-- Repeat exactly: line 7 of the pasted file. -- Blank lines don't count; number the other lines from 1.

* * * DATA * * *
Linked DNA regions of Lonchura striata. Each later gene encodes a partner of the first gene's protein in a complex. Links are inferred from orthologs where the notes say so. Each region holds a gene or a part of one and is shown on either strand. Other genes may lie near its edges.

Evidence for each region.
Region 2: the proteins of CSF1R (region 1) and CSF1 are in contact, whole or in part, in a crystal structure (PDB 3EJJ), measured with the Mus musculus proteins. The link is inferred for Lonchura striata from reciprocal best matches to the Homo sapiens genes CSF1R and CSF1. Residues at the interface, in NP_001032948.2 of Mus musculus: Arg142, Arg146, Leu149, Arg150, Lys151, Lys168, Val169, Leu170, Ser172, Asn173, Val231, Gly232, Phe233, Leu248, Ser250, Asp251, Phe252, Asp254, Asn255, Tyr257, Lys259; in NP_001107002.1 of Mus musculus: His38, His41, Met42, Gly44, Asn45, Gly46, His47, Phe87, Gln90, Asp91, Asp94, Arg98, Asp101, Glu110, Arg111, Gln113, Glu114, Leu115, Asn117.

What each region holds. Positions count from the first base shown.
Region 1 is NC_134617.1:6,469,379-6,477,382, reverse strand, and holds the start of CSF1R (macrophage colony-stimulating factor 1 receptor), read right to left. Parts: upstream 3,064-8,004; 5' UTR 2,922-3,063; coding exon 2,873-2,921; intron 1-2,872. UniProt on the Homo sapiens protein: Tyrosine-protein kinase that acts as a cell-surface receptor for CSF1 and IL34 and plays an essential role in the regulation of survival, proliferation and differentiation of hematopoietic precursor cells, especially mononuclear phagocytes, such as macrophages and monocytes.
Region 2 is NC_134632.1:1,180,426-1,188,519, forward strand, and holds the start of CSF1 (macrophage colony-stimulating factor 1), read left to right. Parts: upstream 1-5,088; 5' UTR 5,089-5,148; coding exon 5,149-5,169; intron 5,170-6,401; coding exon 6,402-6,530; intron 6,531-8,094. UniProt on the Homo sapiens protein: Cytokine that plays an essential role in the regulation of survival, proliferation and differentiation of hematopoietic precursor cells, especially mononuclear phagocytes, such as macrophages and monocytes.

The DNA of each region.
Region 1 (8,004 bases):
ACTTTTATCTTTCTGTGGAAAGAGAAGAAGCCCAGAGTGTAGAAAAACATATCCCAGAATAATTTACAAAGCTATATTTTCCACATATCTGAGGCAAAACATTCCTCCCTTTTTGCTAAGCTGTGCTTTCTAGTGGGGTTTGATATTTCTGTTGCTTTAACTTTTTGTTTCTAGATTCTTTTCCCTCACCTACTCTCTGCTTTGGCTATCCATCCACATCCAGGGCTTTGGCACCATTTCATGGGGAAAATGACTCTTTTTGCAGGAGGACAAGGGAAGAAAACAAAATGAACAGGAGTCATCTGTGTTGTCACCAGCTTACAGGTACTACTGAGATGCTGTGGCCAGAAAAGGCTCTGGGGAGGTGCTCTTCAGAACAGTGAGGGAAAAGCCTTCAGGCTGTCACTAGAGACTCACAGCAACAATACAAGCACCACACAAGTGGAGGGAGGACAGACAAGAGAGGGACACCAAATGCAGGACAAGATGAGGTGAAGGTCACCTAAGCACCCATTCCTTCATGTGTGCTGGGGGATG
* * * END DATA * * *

The DNA of each region.